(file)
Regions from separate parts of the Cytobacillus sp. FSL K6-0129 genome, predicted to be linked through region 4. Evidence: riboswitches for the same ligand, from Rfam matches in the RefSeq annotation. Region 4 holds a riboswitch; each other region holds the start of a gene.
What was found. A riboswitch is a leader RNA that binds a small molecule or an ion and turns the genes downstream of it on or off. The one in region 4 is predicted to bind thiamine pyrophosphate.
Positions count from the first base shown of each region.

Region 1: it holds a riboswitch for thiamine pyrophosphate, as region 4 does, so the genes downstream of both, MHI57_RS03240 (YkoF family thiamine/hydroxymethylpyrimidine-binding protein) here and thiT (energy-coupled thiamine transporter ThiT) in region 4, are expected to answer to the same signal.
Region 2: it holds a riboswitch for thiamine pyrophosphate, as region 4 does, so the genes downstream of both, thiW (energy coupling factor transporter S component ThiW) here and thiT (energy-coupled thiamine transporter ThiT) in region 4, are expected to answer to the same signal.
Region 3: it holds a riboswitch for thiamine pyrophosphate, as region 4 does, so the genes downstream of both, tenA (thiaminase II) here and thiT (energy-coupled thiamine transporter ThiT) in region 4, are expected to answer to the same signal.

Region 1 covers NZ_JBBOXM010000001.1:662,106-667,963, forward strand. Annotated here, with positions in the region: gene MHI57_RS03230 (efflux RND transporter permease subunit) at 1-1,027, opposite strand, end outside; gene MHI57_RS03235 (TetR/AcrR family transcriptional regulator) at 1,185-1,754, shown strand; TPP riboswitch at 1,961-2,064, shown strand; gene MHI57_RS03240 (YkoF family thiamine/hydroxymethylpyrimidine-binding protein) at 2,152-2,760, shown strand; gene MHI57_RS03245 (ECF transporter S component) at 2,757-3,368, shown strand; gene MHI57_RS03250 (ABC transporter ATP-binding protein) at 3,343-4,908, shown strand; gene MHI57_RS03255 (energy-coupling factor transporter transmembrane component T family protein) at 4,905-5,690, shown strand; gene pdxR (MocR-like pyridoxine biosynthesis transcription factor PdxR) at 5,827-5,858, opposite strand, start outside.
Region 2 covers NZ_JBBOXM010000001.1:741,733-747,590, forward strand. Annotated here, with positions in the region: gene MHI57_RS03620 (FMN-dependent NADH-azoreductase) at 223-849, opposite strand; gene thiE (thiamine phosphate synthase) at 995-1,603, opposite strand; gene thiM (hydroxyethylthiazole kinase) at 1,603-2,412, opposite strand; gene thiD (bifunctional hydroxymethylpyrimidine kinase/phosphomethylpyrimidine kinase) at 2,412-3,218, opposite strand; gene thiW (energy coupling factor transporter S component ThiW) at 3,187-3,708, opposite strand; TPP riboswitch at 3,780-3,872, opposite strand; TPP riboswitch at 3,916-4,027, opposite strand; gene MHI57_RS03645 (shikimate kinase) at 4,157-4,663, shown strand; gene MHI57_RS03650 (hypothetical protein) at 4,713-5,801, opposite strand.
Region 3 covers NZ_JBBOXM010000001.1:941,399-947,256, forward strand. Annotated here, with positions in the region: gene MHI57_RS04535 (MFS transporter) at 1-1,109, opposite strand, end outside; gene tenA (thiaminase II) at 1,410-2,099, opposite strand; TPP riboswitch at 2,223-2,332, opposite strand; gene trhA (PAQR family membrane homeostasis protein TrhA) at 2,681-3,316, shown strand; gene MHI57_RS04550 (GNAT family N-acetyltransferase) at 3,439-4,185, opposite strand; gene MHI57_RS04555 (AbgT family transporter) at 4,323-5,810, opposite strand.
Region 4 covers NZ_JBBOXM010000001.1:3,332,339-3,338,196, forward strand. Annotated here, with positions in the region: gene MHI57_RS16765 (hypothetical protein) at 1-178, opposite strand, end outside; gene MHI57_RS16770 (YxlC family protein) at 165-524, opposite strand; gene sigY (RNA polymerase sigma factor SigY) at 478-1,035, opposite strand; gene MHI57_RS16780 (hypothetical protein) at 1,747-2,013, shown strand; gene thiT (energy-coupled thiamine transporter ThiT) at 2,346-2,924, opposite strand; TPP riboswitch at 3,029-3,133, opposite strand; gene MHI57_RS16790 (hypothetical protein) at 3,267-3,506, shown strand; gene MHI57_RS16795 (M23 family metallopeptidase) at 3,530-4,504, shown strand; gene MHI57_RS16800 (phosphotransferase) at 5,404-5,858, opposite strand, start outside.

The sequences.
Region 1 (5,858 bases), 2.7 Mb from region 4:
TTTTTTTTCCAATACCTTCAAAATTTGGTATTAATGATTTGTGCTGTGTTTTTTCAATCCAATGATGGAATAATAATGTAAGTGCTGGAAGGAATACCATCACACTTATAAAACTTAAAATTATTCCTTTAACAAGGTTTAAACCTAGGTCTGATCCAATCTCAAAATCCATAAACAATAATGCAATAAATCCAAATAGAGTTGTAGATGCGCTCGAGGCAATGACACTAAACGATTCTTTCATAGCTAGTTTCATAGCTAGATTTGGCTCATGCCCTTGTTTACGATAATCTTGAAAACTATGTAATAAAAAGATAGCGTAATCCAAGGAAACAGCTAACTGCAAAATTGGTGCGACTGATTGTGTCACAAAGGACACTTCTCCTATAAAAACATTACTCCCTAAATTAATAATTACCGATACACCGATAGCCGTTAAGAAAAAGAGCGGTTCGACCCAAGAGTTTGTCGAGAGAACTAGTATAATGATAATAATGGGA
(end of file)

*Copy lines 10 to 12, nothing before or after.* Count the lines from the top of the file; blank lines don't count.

Region 4 covers NZ_JBBOXM010000001.1:3,332,339-3,338,196, forward strand. Annotated here, with positions in the region: gene MHI57_RS16765 (hypothetical protein) at 1-178, opposite strand, end outside; gene MHI57_RS16770 (YxlC family protein) at 165-524, opposite strand; gene sigY (RNA polymerase sigma factor SigY) at 478-1,035, opposite strand; gene MHI57_RS16780 (hypothetical protein) at 1,747-2,013, shown strand; gene thiT (energy-coupled thiamine transporter ThiT) at 2,346-2,924, opposite strand; TPP riboswitch at 3,029-3,133, opposite strand; gene MHI57_RS16790 (hypothetical protein) at 3,267-3,506, shown strand; gene MHI57_RS16795 (M23 family metallopeptidase) at 3,530-4,504, shown strand; gene MHI57_RS16800 (phosphotransferase) at 5,404-5,858, opposite strand, start outside.

The sequences.
Region 1 (5,858 bases), 2.7 Mb from region 4: